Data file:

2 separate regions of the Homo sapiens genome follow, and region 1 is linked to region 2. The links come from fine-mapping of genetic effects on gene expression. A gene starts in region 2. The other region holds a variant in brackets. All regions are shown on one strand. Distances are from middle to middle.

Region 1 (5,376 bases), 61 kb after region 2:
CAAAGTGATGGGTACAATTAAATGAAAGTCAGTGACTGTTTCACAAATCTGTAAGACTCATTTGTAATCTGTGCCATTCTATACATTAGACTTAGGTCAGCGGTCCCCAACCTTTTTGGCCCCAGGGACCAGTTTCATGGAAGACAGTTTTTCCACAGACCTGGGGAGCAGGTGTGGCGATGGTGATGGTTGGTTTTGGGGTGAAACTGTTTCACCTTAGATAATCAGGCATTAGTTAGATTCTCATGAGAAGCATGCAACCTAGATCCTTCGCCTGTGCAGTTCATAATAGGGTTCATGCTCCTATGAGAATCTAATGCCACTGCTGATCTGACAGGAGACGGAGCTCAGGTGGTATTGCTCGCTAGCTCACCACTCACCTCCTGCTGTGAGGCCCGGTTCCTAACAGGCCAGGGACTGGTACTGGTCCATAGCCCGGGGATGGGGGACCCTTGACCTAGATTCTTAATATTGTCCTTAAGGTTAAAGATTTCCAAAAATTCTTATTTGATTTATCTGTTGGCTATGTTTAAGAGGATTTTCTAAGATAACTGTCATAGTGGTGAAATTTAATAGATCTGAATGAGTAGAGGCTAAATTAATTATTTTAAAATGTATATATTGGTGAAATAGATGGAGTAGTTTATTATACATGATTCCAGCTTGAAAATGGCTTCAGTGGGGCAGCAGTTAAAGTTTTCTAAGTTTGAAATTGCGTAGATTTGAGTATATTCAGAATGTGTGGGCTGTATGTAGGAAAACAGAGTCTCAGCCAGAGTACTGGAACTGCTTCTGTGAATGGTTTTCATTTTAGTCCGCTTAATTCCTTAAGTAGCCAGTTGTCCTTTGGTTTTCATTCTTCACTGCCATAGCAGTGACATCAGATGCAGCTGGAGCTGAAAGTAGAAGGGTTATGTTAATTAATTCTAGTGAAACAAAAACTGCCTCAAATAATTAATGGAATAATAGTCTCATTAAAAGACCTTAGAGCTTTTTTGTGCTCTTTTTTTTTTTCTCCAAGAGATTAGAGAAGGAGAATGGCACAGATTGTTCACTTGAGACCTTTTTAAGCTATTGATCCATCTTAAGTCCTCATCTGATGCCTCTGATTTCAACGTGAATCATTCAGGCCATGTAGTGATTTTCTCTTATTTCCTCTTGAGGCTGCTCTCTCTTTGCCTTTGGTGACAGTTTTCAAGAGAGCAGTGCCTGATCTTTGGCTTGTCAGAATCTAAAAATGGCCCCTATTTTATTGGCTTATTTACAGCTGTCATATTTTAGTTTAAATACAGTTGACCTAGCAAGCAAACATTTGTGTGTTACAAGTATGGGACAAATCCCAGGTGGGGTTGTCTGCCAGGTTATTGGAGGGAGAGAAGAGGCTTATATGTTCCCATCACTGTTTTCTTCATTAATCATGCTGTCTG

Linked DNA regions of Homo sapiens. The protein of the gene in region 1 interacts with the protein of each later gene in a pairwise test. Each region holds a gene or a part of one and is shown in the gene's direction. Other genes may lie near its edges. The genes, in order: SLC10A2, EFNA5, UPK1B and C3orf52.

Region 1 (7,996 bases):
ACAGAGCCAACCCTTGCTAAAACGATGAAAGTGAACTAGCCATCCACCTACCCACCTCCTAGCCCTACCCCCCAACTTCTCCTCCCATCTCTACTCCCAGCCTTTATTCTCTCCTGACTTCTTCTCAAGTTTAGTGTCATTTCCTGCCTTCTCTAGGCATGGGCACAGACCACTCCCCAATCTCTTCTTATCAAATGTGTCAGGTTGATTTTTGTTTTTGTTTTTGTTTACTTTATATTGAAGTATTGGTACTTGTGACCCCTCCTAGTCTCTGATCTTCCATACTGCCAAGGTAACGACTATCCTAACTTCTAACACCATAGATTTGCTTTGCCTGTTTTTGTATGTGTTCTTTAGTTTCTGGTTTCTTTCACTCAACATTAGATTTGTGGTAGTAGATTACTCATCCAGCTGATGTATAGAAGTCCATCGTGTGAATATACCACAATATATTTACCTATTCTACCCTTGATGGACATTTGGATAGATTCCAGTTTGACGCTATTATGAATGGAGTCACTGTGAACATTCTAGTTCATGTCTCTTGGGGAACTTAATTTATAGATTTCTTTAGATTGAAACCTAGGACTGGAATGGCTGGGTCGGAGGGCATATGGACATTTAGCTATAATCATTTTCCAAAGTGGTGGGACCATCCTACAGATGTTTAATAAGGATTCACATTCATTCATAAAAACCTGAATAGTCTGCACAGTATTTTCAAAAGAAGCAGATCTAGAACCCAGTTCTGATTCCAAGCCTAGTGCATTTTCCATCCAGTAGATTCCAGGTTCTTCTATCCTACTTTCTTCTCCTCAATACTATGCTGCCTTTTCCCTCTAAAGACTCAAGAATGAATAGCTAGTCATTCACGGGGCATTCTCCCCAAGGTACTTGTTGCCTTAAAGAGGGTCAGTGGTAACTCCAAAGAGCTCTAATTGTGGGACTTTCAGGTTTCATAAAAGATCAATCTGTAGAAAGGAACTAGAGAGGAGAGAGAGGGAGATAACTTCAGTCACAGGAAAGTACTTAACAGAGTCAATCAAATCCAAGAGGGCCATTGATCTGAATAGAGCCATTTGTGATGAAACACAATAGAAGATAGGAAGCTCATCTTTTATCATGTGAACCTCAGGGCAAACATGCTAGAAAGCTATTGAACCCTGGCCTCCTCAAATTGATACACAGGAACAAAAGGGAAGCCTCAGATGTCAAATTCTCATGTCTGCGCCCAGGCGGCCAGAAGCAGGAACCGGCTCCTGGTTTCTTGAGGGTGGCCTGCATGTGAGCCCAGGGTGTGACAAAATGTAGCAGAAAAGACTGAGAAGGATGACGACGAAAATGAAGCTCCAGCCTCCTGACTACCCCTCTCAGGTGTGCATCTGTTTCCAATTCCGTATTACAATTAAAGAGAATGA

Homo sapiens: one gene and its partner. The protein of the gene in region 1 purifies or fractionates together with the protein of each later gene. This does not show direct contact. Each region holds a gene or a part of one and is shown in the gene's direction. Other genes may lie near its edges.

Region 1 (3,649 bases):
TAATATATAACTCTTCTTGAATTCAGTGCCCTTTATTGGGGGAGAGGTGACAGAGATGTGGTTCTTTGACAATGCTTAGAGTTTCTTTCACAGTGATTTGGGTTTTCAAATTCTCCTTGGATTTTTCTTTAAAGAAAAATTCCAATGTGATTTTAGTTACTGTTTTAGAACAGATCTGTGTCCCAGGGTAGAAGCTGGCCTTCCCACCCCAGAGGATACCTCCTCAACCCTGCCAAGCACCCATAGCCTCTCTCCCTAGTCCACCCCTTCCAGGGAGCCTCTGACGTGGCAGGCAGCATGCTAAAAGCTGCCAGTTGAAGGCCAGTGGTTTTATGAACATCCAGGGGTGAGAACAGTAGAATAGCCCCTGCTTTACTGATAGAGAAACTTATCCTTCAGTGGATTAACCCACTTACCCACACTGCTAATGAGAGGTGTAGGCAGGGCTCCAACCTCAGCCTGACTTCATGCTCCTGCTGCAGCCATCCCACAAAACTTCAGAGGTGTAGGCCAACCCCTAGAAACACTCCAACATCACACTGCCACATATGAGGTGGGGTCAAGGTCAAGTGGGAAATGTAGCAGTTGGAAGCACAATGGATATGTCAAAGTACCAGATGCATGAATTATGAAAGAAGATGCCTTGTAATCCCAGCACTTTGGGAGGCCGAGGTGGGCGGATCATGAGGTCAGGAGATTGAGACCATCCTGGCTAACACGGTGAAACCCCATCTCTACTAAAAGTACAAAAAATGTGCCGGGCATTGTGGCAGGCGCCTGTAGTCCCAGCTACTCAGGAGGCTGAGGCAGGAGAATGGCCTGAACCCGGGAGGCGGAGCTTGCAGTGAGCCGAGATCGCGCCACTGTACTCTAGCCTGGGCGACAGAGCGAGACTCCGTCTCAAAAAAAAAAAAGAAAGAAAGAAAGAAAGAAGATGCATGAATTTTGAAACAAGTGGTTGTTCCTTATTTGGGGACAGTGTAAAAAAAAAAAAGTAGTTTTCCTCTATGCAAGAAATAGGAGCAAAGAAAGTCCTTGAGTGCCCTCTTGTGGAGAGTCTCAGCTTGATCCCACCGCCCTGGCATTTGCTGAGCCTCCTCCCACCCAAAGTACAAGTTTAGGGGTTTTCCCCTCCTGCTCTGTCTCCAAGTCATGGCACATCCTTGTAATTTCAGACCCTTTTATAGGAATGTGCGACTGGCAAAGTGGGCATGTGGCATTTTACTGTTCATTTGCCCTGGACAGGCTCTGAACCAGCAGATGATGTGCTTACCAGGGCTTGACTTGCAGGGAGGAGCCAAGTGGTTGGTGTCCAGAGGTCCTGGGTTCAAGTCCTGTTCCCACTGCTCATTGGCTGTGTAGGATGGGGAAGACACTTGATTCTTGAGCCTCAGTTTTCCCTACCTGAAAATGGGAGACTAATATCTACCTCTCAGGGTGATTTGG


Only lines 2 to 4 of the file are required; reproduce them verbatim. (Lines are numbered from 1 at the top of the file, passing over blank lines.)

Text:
Region 1 (5,376 bases), 61 kb after region 2:
CAAAGTGATGGGTACAATTAAATGAAAGTCAGTGACTGTTTCACAAATCTGTAAGACTCATTTGTAATCTGTGCCATTCTATACATTAGACTTAGGTCAGCGGTCCCCAACCTTTTTGGCCCCAGGGACCAGTTTCATGGAAGACAGTTTTTCCACAGACCTGGGGAGCAGGTGTGGCGATGGTGATGGTTGGTTTTGGGGTGAAACTGTTTCACCTTAGATAATCAGGCATTAGTTAGATTCTCATGAGAAGCATGCAACCTAGATCCTTCGCCTGTGCAGTTCATAATAGGGTTCATGCTCCTATGAGAATCTAATGCCACTGCTGATCTGACAGGAGACGGAGCTCAGGTGGTATTGCTCGCTAGCTCACCACTCACCTCCTGCTGTGAGGCCCGGTTCCTAACAGGCCAGGGACTGGTACTGGTCCATAGCCCGGGGATGGGGGACCCTTGACCTAGATTCTTAATATTGTCCTTAAGGTTAAAGATTTCCAAAAATTCTTATTTGATTTATCTGTTGGCTATGTTTAAGAGGATTTTCTAAGATAACTGTCATAGTGGTGAAATTTAATAGATCTGAATGAGTAGAGGCTAAATTAATTATTTTAAAATGTATATATTGGTGAAATAGATGGAGTAGTTTATTATACATGATTCCAGCTTGAAAATGGCTTCAGTGGGGCAGCAGTTAAAGTTTTCTAAGTTTGAAATTGCGTAGATTTGAGTATATTCAGAATGTGTGGGCTGTATGTAGGAAAACAGAGTCTCAGCCAGAGTACTGGAACTGCTTCTGTGAATGGTTTTCATTTTAGTCCGCTTAATTCCTTAAGTAGCCAGTTGTCCTTTGGTTTTCATTCTTCACTGCCATAGCAGTGACATCAGATGCAGCTGGAGCTGAAAGTAGAAGGGTTATGTTAATTAATTCTAGTGAAACAAAAACTGCCTCAAATAATTAATGGAATAATAGTCTCATTAAAAGACCTTAGAGCTTTTTTGTGCTCTTTTTTTTTTTCTCCAAGAGATTAGAGAAGGAGAATGGCACAGATTGTTCACTTGAGACCTTTTTAAGCTATTGATCCATCTTAAGTCCTCATCTGATGCCTCTGATTTCAACGTGAATCATTCAGGCCATGTAGTGATTTTCTCTTATTTCCTCTTGAGGCTGCTCTCTCTTTGCCTTTGGTGACAGTTTTCAAGAGAGCAGTGCCTGATCTTTGGCTTGTCAGAATCTAAAAATGGCCCCTATTTTATTGGCTTATTTACAGCTGTCATATTTTAGTTTAAATACAGTTGACCTAGCAAGCAAACATTTGTGTGTTACAAGTATGGGACAAATCCCAGGTGGGGTTGTCTGCCAGGTTATTGGAGGGAGAGAAGAGGCTTATATGTTCCCATCACTGTTTTCTTCATTAATCATGCTGTCTG

Linked DNA regions of Homo sapiens. The protein of the gene in region 1 interacts with the protein of each later gene in a pairwise test. Each region holds a gene or a part of one and is shown in the gene's direction. Other genes may lie near its edges. The genes, in order: SLC10A2, EFNA5, UPK1B and C3orf52.